Water and Glass by Abi Curtis #BlogTour #GuestPost @abicurtiswriter @midaspr

Firstly I wish to thank Eve Wersocki of Midaspr for inviting me on this Blog tour for Water and Glass by Abi Curtis


Water & Glass by Abi Curtis is out now (£12.99, Cloud Lodge Books)


In the lower depths of a massive submarine, ship’s zoologist Nerissa Crane takes an ultrasound of a heavily pregnant Asian elephant. The elephant conceived off-ship but, it transpires, was forced on board – along with Nerissa and a hastily assembled collection of humans and animals – by an apocalyptic environmental disaster that has flooded the earth. Nerissa is calm and solitary in her work and in navigating the trauma of her husband’s presumed death in the floods; but when one of her animal charges escapes, she is reluctantly forced to enter the ship’s thrown-together communal world where she uncovers a shocking conspiracy that causes her to question who and what she is. Water & Glass is a thrilling dystopian tale about human nature – and the animal world – under great pressure and in enclosed spaces.


1. Margaret Atwood, specifically her 1985 novel The Handmaid’s Tale. I encountered this as a teenager and have always been impressed by the stripped-down prose, the strong protagonist and the detailed dystopian world. I think Water & Glass was influenced by the notion of a steely, but understated female main character, by the intensity of her lonely experience in a suddenly changed world. I also think I was influenced by Atwood’s beautiful handling of Offred’s past, the way the flashbacks show us all that she has lost. The ending is devastating, the way the form itself twists all that we have witnessed.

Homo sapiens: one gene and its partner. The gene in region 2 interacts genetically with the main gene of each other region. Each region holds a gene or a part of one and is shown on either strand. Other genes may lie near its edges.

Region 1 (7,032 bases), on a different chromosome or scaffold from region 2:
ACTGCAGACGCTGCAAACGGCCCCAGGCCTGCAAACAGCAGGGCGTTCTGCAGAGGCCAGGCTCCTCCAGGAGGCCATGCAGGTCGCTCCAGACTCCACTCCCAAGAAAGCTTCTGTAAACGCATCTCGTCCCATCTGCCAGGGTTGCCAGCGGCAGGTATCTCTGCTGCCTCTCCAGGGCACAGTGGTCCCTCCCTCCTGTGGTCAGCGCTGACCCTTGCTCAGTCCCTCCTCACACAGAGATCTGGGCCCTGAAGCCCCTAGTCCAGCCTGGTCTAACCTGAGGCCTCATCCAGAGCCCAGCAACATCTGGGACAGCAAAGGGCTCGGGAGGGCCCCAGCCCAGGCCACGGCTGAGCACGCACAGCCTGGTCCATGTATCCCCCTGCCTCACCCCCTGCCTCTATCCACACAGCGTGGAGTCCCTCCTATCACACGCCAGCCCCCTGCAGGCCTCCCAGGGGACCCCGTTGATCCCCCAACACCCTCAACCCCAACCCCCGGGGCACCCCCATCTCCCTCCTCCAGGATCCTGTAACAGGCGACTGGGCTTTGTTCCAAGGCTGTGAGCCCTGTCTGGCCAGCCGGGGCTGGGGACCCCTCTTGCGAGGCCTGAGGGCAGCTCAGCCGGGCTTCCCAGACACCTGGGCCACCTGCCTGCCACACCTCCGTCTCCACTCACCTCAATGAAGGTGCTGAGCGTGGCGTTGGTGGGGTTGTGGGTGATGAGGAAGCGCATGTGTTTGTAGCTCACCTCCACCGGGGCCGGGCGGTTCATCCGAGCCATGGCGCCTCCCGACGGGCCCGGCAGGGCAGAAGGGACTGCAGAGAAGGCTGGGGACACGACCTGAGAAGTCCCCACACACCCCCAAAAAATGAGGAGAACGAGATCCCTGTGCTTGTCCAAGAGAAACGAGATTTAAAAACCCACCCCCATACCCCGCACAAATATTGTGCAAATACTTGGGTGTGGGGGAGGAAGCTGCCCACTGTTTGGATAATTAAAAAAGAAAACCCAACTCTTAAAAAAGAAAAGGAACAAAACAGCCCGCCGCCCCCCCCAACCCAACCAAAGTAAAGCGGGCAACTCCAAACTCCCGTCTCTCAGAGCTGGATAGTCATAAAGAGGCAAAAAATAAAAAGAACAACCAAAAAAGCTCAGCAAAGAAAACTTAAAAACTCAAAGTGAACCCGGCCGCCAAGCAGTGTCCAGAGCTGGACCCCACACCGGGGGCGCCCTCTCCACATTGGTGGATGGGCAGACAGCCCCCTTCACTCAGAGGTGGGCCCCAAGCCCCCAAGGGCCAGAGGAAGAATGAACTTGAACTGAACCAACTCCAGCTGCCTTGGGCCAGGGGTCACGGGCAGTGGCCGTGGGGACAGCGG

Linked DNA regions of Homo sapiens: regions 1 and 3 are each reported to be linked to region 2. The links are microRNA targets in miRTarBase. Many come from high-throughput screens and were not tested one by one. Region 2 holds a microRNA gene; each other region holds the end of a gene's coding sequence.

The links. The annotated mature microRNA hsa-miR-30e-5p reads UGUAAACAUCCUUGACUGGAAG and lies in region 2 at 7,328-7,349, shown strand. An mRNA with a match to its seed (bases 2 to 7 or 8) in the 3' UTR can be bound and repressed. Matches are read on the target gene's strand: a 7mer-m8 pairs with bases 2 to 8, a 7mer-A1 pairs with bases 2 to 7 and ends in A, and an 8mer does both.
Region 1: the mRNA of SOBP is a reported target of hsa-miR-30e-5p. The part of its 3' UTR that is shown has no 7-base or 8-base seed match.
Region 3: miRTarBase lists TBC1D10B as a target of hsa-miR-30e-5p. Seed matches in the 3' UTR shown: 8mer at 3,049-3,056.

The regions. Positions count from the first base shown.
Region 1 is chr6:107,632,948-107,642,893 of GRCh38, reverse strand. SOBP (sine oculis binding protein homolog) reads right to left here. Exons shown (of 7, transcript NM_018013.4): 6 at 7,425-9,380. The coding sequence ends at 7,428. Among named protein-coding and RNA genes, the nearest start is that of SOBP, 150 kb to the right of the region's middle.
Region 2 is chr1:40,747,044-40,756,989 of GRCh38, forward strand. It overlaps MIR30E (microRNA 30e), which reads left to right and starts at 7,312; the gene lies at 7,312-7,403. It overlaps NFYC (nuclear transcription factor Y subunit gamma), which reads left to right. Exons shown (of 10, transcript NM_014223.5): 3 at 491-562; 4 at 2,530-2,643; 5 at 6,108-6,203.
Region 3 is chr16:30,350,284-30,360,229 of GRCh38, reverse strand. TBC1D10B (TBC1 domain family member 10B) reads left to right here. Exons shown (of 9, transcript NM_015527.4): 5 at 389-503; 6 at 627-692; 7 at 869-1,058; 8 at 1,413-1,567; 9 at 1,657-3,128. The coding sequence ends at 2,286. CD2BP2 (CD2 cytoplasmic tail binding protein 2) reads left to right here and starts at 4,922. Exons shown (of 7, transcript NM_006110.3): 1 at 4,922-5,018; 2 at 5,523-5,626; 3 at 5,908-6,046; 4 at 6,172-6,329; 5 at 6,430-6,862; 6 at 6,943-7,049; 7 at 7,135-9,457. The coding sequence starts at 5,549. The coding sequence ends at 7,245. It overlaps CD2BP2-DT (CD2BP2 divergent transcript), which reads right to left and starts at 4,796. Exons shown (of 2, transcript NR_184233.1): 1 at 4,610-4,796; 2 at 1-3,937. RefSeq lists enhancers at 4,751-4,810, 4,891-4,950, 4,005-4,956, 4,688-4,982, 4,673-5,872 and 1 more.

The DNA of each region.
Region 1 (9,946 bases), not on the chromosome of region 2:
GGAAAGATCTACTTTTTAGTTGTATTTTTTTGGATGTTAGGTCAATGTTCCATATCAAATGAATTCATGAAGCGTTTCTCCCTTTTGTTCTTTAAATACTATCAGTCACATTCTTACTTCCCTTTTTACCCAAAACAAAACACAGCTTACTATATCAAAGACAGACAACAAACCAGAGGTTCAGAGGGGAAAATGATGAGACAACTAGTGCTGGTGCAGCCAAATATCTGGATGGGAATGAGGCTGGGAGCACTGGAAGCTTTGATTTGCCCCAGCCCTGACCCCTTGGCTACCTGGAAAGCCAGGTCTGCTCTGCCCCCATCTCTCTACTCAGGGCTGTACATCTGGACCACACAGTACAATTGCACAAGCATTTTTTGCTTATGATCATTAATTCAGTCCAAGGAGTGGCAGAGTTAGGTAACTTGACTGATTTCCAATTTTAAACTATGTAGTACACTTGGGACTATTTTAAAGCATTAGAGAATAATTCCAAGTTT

2. Les Murray’s poetry, particularly Translations from the Natural World (1996). I write poetry as well as fiction, and admire Murray’s hallucinatory techniques when it comes to depicting the alien subjectivity of animals. He invents a new language for each animal he tries to capture, meeting them on their own terms, celebrating their otherness. His approach influenced my own writing of animals in my novel, especially the sections which are narrated by an animal.

3. Michel Faber, again a specific novel Under the Skin (2000). I think this is a masterpiece of contemporary fiction. Isserly, the novel’s protagonist, is an alien living in Scotland, cruising for strong human men for a most sinister purpose. The novel makes no concessions to the reader – our subjectivity is shifted so that we become the aliens. The prose is beautiful, the story gripping and the novel asks philosophical questions about what it means to be human. I try to do the similar in Water & Glass in terms of the questions I want to explore about humanity.

4. Alice Munro. Munro is the master of the short story, and deservedly won the Nobel prize for services to the form. Her work is mesmerising in terms of the clarity of her characterisation and the beautifully-crafted plots of her stories, but it is all worn so lightly. Water & Glass has three short narratives ‘nested’ within in, which I thought of as short stories in themselves. I wanted the novel to be partly about the art of storytelling, and Munro is the master of the short form.

5. Arthur C. Clarke. There are many science fiction writers I might have chosen, but there is a delicacy and beauty to Clarke’s work, particularly his short fictions. One of these ‘The Shining Ones’, makes a cameo appearance in my novel. The genre appeals to me as it takes ideas, based on what could be possible and what is still unknown, and brings them to life with the power of the literary imagination



Abi Curtis is Professor of Creative Writing at York St. John University and is an award-winning poet. In 2004, she received an Eric Gregory Award from the Society of Authors. Her first poetry collection Unexpected Weather was published after winning the Crashaw Poetry Prize in 2008, and in 2013 Curtis received a Somerset Maugham Award for her second poetry collection The Glass Delusion. Water & Glass is her first novel.







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